The two men start their investigations, more hindered than helped by the Stasi, uncovering a terrorist opposition organisation and a separate conspiracy to introduce a ‘third way’ in the GDR – the Plan D of the title (D standing for Deutschland, right?). Bombs go off, spirits are drunk, sausages eaten, there are shady trips to secret prisons and conspiratorial meetings in an abandoned fairground.
Meanwhile, Wegener yearns after his ex-girlfriend, now embarking on a career in East Berlin’s key energy export and transit industry ministry, and has imaginary conversations with his former boss, a stubborn non-conformist who disappeared without a trace a few years ago. The plot twists and turns beautifully, with more deaths occurring and plenty of tensions arising between the East and West German detectives. Wegener is betrayed on both the professional and the personal level and the novel ends with a personal defeat for him. We do find out who the mysterious victim is and who killed him, but the whys and wherefores are much more important.
The detective novel – amazingly done in the manner of a modern-day Raymond Chandler – would stand alone just fine, but Simon Urban has combined it with an ingeniously imagined modern-day East Germany. He obviously had great fun coming up with ideas about what might have been – from brand names for electronic devices more advanced than those in the West to oil-powered cars and blockbuster movies titles. And there are laugh-out-loud moments in which we come across genuine people in unusual situations – for instance a senile Margot Honecker singing along to Wolf Biermann records or the politician Sarah Wagenknecht as an action-movie heroine.
In one brilliantly written scene, Wegener stumbles around the labyrinthine underground ‘Molotov’ bar, looking for his workmates but growing increasingly confused and emotional. The place is a den of iniquity that serves rhubarb organic lemonade – the flavour that’s always sold out at the shops – with a shot of vodka, and scallops and chestnut puree and bacon and chutney and the best brand of East German sparkling wine, Rotkäppchen Superb, and offers darkrooms and boudoirs and bathtubs and willing waitresses, all in the name of a corrupt socialism on its last legs. As he wanders the dingy corridors catching sight of opulent scenes, he remembers the last time he was there – and the Russian waitress Magdalena with whom he was caught in flagrante in his cramped Wartburg car afterwards. The entire remembered episode is told in incredibly sexy, breathless long sentences, only for Wegener to wake up from his melancholy reverie and spot his West German colleague apparently flirting with Magdalena. Of course he instantly imagines the two of them stretched out in the other detective’s roomy Mercedes, but can’t find his way into the room they are in and ends up spewed out of the bar and onto the hard pavement.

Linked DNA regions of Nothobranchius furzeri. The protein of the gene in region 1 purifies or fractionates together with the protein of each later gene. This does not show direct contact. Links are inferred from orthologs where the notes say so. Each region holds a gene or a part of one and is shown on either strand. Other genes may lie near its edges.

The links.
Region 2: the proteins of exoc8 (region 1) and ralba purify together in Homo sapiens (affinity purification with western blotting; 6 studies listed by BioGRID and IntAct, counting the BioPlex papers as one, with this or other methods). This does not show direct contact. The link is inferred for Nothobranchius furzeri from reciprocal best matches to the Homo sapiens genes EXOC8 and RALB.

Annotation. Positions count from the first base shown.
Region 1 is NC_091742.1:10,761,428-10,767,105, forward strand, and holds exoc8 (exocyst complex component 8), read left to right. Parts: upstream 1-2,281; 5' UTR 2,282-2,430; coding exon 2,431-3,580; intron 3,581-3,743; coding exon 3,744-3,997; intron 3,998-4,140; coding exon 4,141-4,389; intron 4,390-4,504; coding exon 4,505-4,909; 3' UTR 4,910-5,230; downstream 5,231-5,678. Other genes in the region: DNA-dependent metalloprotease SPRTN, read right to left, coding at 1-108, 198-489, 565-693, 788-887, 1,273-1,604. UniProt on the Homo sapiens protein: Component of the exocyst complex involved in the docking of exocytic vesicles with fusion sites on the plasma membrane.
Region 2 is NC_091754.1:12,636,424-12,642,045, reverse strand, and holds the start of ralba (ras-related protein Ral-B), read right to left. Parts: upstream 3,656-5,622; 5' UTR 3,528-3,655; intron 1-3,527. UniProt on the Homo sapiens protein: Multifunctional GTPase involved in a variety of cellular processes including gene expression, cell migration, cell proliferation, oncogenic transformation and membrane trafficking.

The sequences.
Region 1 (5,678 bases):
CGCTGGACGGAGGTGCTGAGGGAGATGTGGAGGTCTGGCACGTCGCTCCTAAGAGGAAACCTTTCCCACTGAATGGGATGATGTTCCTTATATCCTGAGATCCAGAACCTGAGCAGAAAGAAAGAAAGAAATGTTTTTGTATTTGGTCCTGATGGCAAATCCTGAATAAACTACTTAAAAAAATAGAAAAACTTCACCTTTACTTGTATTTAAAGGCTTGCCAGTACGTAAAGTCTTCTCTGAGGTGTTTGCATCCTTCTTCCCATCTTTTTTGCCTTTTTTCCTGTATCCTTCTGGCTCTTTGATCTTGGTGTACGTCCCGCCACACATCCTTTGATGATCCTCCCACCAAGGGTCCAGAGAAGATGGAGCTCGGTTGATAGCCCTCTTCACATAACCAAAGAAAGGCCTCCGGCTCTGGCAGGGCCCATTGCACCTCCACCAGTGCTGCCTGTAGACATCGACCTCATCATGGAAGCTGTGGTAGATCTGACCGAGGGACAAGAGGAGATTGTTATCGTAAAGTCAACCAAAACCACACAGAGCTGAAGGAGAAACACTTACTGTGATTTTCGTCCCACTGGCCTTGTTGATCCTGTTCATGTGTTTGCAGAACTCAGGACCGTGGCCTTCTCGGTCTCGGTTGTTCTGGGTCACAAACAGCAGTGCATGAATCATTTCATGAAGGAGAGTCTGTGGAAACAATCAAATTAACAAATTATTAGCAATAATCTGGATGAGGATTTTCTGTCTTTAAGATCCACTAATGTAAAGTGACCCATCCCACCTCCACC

The whole novel is beautifully written in impeccable and imaginative language. The protagonist Wegener is an impressively painted character, an aging cynic on the surface who is actually powered by love and idealism. But what makes the book so very special is the exuberantly portrayed vision of East Berlin under a collapsing socialist system – pockets of luxury for visitors and functionaries, surrounded by grime and decay and decorated with laughable political slogans. Urban raises questions about German history and about the integrity of our political systems, combining them with a real page-turner of a plot.
The only tricky thing about Plan D is the humour of spotting modern-day celebrities in odd what-might-have-been situations. Obviously it would be difficult to recapture those moments of recognition in translation – perhaps a glossary might be the solution? But actually, Urban doesn’t assume that his readers know a lot about the GDR itself so the book is very accessible.
I eavesdropped on conversations about the novel as long ago as last summer – this is the kind of book people get excited about, and rightly so. Unsurprisingly, it's nominated for the Hotlist indie book prize, which you too can vote on until 15 August. Urban’s mentor is Juli Zeh, already a success with her literary crime fiction in English translation (see my review of Dark Matter/In Free Fall). And I was lucky enough to translate a sample for the publishers Schöffling Verlag, an absolute pleasure. Publishers: please give me a chance to really get my teeth into the novel after that first tempting taste – you know you want to…
Note: this is an adapted version of a report for New Books in German.
Monday, 1 August 2011
Then there are the fascinating results of a Goethe Institut survey on how the rest of Europe sees Germany. The British statistics are here; explore the site for other countries. Best book in German? Faust.
And thirdly, an interesting attempt at linking places and prose: the project Streetview Literatur. Various German writers have contributed short stories about people going places in four cities (Berlin, Leipzig, Munich and Nuremberg), whose journeys you can follow on Google Maps, get the app or ebook (which don't yet exist), or whatever. Unfortunately I found the site a little lacking: there's no list of the authors involved and the quality of the pieces varies, let's say. Creator Marion Schwer has accompanied the project with a blog, again interesting reading - particularly the piece on whether and how to actually pay the writers for their contributions (under Teilnahme). That's always going to be a problem with exciting no-budget projects like these, I suppose.